A c. 1850-70 Italian ‘bulla’ locket, the front set with micromosaic renderings of doves, a swan, and a floral cluster; the reverse lettered with “ROMA” (Rome) and “AEI” (ἀεί, Greek for eternity; also an acronym for “Amity, Eternity, Infinity”) in high relief, the bloomed solid 18k gold body decorated throughout with Etruscan revival wirework and granulation. The pendant is not a conventional locket in that it’s hinged at the bail to open vertically rather than horizontally; this form is a revival of the ancient bulla, a neck ornament from the Etruscan, Greek, and Roman periods. Traditionally worn by boys, the bulla served as an amulet meant to protect the wearer from evil spirits and forces. The archeological revival movement of the mid-19th century incited passion for ancient jewelry designs and forms. The revived bulla was not a strict copy of its original prototype, instead incorporating popular Victorian symbolisms and extra ornaments like micromosaic inlay, lettering relief, and dangling drops. Its wearers also shifted from boys to women. For example, the c. 1877 Portrait of Mrs George Henry Boughton by Kate Carr features the subject wearing a revived bulla. Another bulla, also set with micromosaic, is in the Museum of Fine Arts Boston (64.635).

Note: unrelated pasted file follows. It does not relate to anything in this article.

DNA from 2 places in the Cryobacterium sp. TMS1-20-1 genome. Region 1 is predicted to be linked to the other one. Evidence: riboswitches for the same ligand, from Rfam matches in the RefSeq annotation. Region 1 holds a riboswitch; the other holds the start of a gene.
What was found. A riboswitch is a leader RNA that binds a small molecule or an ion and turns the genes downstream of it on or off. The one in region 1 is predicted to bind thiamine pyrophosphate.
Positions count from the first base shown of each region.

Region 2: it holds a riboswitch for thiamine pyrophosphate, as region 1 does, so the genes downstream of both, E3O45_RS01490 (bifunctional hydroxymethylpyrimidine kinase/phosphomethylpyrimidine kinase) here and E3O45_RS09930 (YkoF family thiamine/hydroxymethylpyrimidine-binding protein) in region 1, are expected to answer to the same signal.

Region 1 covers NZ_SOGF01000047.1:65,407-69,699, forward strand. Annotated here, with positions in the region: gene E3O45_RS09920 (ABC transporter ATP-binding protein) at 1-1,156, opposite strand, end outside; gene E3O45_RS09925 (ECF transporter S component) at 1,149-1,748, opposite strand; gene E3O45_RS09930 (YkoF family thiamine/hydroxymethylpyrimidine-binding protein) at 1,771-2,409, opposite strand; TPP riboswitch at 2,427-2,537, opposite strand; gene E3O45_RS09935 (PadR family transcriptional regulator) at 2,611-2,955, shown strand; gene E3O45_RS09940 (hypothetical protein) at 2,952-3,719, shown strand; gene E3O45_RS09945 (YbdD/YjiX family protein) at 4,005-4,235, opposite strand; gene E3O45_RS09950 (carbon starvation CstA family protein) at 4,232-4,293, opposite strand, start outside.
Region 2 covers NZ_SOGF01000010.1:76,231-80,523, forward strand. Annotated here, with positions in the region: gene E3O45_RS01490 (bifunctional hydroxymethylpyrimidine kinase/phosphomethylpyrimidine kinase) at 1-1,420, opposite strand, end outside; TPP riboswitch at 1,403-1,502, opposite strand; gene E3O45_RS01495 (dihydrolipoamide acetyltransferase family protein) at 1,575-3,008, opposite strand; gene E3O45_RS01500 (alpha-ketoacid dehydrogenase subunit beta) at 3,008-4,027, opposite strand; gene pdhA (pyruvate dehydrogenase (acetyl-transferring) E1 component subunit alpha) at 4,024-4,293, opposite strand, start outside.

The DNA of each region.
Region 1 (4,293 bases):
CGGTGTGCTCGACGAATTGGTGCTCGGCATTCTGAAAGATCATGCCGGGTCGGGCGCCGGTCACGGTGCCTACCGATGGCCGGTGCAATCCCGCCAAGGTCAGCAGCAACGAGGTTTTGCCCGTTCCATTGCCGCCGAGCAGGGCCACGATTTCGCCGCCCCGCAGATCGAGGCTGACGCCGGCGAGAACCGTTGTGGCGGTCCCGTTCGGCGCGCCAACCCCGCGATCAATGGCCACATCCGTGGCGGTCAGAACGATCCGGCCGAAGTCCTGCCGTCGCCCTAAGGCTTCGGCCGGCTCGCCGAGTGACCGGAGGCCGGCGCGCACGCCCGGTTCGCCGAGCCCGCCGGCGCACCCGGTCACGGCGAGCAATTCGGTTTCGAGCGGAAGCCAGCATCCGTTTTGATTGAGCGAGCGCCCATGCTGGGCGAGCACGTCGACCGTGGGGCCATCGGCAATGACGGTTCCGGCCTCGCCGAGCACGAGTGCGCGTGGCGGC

The present pendant bears two ‘papal crown & cross keys’ hallmarks, sometimes erroneously described by the trade as representing that of the Vatican workshops. Prior to the unification of Italy in 1871, much of central Italy (comprising Rome, Bologna, Gerrara, Perugia, Ravenna, Rubino etc) was under direct sovereign rule of the pope and was known as the Papal States (Stato Pontificio). The ‘papal crown & cross keys’ was the standard Papal State hallmark for 18k gold, in use from 1815 and retired in 1870 after Rome was occupied by the Italian reunification forces. It therefore has no specific association with the Vatican, but is more broadly associated with the Italian Grand Tour industry. Transport innovations like trains and steamships had ushered a shift in travel by the mid-Victorian era: the European Grand Tour became available to travelers from a wider socioeconomic spectrum, bringing increased visitor flow to the heritage sites of Italy. A tourism-facing jewelry industry emerged in Italy as a result, producing archaeologically inspired jewelry, as well as micromosaics, pietra dura, carved coral, and cameos. As early as 1817, the novelist Charlotte Eaton noted the popularity of micromosaics: she found “hundreds of artists, or rather artisans, who carry on the manufactory of mosaics on a small scale. Snuff-boxes, rings, necklaces, brooches, earrings, & c. are made in immense quantities; and since the English flocked in such numbers to Rome, all the streets leading to the Piazza di Spagna, are lined with the shops of these musaicisti” (p. 491, Jewellery in the Age of Queen Victoria by Gere & Rudoe). While mosaics are rooted in antiquity, micromosaics emerged during the late 18th c, invented by Roman musaicisti workshops associated with Giacomo Raffaelli. Craftsmen pulled opaque glass into long strips known as smali filati, a process which produced enormous ranges of color shades. Each trip was then cut into tiny slices called tessera, enameling micromosaicists to execute detailed compositions in a wide color palette.